“We got along so well that we became almost inseparable! I introduced him to my friends, he introduced me to his siblings, so it gradually became more than just dating to a very normal, no-drama relationship. However, I being the finicky one still kept on asking if we were on the same page about this relationship and his responses always assured me that I had nothing to worry about,” she recalled.

Ramsha proposed to her Tinder match after a year of dating, in response to which he started coming up with excuses like ethnic differences and financial instability. “I got to know through an acquaintance that he was already engaged to someone else since 2017 and was only two-timing me and his fiancée."

When she confronted him, he made fun of her for “being serious” on Tinder, admitting that he was virtually dating five more girls on different dating apps.

"I think most Pakistani men are not serious about dating apps and only use it for fun. So, if someone is looking for a relationship, I suggest them to look for someone outside of the online world. I have now deleted the app and will never try it again.”


The ugly

Mahnoor*, a 28-year-old graphic designer from Islamabad, had an exceptionally unpleasant experience on Muzmatch.

“Considering that Muzmatch claimed to be the ultimate “halal dating app,” I decided to give it a try and downloaded it. I liked the privacy aspect of the app so I comfortably kept swiping and matched with a guy within two days,” she explained. “He was handsome and was earning very well. To my surprise, he immediately started talking about getting married. I, being naïve, believed every word he said.”

Mahnoor’s match asked for details about her family, address, and phone number so that he could send his parents for a rishta and even called and talked to her mother, expressing the desire to pay a visit.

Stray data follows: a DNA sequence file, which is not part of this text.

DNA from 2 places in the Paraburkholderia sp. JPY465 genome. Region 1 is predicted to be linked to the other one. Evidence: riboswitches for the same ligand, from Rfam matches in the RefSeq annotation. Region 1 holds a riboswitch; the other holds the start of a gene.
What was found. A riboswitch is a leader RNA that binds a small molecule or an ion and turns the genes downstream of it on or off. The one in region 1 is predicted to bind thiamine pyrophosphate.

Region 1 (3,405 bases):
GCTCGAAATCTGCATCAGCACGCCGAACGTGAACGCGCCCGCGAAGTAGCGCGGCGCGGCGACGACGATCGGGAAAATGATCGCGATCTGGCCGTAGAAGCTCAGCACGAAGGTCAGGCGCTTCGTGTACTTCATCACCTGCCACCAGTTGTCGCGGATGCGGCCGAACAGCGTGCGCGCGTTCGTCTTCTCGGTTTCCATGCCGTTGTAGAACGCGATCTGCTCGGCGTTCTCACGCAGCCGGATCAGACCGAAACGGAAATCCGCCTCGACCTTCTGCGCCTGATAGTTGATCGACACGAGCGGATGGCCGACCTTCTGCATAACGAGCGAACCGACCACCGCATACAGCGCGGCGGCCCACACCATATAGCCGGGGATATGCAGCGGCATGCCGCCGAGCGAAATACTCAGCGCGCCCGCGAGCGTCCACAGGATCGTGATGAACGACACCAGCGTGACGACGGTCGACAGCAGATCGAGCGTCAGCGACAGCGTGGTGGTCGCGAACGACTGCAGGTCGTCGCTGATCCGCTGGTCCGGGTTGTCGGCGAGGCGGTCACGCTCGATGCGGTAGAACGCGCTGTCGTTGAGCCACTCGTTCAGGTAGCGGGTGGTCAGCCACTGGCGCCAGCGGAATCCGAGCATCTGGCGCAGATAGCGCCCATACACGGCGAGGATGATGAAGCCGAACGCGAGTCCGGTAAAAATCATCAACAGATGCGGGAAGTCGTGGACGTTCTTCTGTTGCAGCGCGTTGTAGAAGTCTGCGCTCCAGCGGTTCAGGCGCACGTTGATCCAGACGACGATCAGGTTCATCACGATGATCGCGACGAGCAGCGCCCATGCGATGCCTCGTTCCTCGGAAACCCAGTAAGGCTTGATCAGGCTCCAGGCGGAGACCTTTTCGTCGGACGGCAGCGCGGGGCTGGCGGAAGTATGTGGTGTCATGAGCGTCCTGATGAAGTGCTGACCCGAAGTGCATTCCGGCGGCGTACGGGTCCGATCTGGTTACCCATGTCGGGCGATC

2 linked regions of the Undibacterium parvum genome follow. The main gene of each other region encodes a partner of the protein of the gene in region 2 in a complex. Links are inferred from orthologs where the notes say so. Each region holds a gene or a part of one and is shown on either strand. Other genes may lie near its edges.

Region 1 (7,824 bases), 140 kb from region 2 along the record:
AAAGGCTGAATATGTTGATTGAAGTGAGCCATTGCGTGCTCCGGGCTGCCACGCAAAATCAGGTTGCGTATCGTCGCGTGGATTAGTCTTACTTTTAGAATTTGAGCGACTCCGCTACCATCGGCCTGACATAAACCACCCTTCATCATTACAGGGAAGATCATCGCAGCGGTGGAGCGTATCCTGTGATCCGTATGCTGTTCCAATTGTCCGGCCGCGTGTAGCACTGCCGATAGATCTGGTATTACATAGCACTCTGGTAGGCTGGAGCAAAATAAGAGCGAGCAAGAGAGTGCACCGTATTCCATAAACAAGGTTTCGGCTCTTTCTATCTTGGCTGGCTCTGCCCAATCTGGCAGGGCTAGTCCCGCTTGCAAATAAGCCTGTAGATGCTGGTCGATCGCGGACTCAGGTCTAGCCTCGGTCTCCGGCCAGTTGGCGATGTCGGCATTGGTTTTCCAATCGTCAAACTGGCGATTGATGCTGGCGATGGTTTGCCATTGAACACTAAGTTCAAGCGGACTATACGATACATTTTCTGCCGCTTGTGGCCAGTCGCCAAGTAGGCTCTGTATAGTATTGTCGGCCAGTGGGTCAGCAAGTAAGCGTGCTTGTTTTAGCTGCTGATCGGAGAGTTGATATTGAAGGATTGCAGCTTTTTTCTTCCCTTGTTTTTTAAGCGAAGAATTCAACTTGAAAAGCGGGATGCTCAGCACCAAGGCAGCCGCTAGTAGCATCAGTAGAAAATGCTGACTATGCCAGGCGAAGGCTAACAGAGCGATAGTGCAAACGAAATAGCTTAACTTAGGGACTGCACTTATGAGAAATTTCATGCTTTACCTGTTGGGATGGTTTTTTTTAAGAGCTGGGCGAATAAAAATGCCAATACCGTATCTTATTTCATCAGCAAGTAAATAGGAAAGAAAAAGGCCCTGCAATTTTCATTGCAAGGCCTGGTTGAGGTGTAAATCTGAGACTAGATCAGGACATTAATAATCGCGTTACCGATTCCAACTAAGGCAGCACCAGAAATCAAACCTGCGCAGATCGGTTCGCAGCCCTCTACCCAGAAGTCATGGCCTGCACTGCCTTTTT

“He assured my mom that he was going to come to our place. When I showed his pictures to my family, they agreed to invite him over and meet him in person,” she said. “But on the day when he was supposed to come to our house with his mother, he switched his phone off.”

Mahnoor kept calling him for two weeks, expecting him to come up with an explanation about ghosting her. But all in vain. Mahnoor blocked him and deleted the app because of her unpleasant and humiliating experience.

 “My experience was particularly bad, but I am not exaggerating. After three months, he suddenly messaged me on WhatsApp from a new number to apologise, revealing that he lost his legs in an accident, therefore, he was too embarrassed to let me know. I laughed a lot on his made-up story and told him off.” 

She later found out that the pictures used by the guy on his Muzmatch profile was of a Toronto-based Afghan model and was picked up from Google.

“Dating apps are not bad in my opinion, but you have to be careful and do your homework so that you don’t get catfished and humiliated."

*Names have been changed to protect privacy.


According to a study on the use of Tinder in Pakistan, the phenomenon of using dating apps, or dating in general, is mainly confined to major cities of Pakistan, like Karachi, Lahore, and Islamabad. The study also revealed that the use of dating apps is on a rise. 

Titled “Tinder use among Pakistani adults: a socio-psychological need perspective,” the study also revealed the socio-economic aspect of dating apps usage in the country. 

Researchers said that many people in Pakistan do not have access to electricity, smartphones, or the internet to be able to use dating apps, so these apps are mostly used by people belonging to certain classes.

“In our research, some of the prominent patterns that we observed among the usage of dating apps mainly comprised four components: usage for the development of personal identity, relationships, for leisure (hook up culture), and for stalking/surveillance,” Assistant Professor of Media Studies at the National University of Modern Languages (NUML), Dr Qasim Mehmood, who also co-authored the study, explained.